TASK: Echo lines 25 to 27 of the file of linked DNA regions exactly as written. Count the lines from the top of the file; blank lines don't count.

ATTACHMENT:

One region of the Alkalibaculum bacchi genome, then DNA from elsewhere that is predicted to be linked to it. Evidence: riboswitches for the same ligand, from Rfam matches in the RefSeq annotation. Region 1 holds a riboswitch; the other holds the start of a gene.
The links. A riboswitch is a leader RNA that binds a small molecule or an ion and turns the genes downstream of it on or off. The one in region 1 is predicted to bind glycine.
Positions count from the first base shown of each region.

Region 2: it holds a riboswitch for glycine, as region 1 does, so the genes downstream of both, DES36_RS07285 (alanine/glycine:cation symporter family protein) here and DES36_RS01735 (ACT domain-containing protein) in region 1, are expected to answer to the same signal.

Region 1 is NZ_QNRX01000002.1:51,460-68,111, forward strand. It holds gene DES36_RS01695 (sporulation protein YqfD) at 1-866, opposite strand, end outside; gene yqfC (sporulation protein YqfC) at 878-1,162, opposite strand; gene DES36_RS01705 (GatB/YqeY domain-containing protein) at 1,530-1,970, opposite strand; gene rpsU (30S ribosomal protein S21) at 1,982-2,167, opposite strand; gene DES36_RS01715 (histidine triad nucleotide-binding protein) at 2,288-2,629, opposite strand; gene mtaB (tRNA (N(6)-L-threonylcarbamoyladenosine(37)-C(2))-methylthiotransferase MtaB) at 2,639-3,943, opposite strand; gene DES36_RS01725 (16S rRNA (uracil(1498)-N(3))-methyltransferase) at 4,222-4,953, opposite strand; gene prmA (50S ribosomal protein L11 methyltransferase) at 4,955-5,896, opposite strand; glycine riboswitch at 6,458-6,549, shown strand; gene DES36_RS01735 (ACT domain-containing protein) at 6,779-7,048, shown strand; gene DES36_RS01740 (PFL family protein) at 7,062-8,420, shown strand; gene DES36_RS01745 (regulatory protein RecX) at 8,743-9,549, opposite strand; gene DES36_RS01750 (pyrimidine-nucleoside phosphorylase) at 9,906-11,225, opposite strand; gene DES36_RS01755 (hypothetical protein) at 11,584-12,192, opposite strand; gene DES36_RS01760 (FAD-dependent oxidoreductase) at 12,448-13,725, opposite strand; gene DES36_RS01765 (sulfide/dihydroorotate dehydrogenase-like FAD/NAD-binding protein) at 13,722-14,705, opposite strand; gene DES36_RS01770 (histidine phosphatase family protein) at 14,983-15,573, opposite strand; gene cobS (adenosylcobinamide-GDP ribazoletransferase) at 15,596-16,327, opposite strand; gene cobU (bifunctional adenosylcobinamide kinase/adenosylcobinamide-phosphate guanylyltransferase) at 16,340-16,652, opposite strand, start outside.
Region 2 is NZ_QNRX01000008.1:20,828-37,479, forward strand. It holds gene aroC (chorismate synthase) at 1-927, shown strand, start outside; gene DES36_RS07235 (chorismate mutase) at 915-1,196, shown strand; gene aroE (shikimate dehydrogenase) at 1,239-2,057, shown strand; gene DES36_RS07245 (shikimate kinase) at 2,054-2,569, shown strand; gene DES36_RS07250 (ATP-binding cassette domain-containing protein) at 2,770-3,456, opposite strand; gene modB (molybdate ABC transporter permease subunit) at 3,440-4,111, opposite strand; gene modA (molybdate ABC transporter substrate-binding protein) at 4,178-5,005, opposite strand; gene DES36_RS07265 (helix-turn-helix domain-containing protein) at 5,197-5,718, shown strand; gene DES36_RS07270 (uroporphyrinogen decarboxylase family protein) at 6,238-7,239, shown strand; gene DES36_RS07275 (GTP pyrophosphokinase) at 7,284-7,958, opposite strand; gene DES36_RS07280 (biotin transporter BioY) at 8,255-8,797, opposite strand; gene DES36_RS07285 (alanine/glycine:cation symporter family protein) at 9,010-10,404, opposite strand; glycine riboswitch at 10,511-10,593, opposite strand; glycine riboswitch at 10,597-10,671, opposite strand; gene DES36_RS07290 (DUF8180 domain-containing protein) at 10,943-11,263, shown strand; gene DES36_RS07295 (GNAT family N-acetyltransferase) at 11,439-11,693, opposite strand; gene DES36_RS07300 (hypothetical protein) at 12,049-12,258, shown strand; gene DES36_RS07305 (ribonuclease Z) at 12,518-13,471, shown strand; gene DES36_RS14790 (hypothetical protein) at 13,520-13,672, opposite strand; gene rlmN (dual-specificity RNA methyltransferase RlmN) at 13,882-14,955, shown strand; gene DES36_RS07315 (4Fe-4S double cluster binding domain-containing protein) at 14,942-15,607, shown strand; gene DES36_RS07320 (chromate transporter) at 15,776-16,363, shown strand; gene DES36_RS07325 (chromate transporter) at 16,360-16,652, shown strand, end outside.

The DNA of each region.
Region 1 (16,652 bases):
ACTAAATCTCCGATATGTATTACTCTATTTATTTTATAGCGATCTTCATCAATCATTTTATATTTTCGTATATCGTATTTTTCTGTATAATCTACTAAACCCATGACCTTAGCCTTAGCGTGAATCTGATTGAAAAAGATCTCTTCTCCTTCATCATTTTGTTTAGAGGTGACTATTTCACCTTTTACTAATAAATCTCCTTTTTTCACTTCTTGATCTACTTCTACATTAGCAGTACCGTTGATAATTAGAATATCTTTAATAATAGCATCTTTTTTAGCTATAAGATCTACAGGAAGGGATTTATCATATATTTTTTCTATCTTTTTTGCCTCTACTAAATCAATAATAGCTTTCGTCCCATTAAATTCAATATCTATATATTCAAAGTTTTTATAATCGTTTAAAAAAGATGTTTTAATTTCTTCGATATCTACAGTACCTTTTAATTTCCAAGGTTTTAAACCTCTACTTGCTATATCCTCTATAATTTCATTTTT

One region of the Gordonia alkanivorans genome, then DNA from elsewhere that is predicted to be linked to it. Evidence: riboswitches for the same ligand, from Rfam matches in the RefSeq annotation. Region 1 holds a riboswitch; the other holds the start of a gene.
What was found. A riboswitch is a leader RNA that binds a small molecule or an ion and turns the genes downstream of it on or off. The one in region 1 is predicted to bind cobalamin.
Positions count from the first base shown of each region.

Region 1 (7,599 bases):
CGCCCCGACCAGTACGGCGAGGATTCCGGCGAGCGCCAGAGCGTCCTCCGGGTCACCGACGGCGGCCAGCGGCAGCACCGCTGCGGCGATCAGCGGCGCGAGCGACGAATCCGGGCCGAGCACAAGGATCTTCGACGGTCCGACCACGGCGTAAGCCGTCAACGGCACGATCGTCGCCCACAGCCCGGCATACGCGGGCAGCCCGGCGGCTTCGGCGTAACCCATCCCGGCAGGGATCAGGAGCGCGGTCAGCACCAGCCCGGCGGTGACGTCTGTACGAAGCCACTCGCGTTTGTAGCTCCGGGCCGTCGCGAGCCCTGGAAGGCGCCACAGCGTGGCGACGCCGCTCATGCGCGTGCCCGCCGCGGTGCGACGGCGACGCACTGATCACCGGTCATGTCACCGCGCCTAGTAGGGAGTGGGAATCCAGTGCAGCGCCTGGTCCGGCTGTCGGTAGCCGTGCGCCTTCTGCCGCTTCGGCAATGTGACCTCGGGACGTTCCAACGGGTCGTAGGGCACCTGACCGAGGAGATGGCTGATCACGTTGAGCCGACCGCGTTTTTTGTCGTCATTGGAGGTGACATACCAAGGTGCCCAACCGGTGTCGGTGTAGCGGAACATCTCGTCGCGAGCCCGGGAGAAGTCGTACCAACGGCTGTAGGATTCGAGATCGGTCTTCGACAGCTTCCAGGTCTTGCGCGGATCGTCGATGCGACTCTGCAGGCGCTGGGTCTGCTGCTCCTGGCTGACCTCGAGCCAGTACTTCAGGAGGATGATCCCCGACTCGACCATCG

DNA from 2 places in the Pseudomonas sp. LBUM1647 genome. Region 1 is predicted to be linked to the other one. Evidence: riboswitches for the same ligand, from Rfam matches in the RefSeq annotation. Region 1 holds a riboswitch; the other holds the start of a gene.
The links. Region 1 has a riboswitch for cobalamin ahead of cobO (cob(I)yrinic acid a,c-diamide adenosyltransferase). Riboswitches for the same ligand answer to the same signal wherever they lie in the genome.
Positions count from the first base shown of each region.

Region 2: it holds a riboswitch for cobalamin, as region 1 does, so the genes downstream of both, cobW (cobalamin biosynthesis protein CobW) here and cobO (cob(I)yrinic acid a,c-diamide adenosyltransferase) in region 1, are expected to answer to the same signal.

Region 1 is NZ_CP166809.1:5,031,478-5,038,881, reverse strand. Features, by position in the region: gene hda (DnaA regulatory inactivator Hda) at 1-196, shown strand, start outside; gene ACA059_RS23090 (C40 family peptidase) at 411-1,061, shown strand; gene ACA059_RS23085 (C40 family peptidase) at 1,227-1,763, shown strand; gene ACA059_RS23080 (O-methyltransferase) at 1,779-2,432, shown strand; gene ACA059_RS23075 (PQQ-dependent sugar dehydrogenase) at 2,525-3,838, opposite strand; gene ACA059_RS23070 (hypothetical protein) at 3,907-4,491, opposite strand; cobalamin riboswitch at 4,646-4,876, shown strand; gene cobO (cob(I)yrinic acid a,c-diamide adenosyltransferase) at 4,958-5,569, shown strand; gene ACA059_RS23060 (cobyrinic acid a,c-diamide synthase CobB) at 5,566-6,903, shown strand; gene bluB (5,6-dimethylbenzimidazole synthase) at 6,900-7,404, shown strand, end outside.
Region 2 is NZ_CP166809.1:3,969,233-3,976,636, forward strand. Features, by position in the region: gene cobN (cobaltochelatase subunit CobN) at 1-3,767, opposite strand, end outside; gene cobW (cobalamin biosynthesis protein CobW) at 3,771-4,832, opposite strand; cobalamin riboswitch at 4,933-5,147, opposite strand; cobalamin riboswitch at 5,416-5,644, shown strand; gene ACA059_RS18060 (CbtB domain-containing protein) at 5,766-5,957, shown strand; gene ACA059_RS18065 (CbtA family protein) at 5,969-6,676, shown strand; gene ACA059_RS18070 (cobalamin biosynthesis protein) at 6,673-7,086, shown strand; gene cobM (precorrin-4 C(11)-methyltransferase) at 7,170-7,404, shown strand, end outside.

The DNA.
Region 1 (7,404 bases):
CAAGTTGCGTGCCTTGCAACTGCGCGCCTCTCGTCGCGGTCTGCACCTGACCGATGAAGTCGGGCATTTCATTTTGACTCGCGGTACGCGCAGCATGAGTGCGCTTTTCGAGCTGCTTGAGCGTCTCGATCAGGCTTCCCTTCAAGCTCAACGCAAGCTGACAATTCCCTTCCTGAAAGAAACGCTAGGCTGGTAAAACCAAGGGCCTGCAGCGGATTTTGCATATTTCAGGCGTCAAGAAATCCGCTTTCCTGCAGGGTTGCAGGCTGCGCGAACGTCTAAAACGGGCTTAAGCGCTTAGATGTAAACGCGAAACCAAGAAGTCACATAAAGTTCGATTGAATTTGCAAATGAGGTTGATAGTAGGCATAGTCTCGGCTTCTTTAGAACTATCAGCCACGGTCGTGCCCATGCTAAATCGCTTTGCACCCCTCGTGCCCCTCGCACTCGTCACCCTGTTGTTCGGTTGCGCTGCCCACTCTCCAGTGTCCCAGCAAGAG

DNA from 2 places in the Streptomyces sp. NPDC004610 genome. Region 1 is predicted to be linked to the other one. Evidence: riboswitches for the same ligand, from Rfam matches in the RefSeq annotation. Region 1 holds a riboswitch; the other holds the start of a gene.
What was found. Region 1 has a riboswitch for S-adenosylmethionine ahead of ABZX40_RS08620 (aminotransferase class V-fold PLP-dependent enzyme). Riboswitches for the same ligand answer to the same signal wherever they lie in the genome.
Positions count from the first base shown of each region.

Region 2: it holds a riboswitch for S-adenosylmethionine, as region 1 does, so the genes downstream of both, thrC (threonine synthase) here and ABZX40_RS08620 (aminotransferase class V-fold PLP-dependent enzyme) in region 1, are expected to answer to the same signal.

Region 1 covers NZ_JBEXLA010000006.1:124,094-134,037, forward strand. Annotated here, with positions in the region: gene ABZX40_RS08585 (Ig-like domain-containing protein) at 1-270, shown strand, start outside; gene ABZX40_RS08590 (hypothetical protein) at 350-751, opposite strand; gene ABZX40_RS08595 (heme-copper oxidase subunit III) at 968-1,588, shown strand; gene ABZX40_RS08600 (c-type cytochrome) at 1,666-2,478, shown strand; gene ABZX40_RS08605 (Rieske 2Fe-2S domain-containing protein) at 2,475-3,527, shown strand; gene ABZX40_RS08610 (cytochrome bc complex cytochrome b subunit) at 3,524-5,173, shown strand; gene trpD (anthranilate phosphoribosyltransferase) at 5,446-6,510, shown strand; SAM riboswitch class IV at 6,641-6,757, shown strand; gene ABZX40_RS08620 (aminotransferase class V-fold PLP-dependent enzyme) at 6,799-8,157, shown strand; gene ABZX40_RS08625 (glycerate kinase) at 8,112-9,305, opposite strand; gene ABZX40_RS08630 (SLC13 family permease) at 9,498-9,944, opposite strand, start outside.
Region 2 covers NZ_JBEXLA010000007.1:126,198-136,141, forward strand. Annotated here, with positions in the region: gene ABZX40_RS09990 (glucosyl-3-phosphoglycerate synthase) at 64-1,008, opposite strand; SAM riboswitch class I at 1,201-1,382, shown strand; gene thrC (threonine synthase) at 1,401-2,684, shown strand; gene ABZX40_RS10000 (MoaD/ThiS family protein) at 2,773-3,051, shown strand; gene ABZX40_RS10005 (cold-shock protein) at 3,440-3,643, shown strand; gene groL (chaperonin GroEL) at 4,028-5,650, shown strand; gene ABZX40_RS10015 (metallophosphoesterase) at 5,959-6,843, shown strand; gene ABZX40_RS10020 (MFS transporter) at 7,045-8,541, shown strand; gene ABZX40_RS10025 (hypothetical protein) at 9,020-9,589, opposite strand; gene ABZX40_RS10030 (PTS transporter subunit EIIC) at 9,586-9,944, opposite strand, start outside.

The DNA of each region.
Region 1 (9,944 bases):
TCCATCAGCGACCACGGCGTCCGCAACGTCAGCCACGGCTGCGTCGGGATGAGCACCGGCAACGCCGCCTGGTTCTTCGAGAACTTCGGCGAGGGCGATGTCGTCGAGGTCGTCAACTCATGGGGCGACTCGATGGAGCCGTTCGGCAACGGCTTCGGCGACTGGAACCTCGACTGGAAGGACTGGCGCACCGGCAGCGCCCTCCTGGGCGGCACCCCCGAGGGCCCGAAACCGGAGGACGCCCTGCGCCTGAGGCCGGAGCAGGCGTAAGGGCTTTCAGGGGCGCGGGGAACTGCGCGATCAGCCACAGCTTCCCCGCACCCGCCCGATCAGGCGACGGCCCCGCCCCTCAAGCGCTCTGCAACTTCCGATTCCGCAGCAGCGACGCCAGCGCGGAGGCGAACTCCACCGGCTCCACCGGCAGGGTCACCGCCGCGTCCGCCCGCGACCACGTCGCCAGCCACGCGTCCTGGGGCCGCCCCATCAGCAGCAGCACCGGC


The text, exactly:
What was found. Region 1 has a riboswitch for S-adenosylmethionine ahead of ABZX40_RS08620 (aminotransferase class V-fold PLP-dependent enzyme). Riboswitches for the same ligand answer to the same signal wherever they lie in the genome.
Positions count from the first base shown of each region.

Region 2: it holds a riboswitch for S-adenosylmethionine, as region 1 does, so the genes downstream of both, thrC (threonine synthase) here and ABZX40_RS08620 (aminotransferase class V-fold PLP-dependent enzyme) in region 1, are expected to answer to the same signal.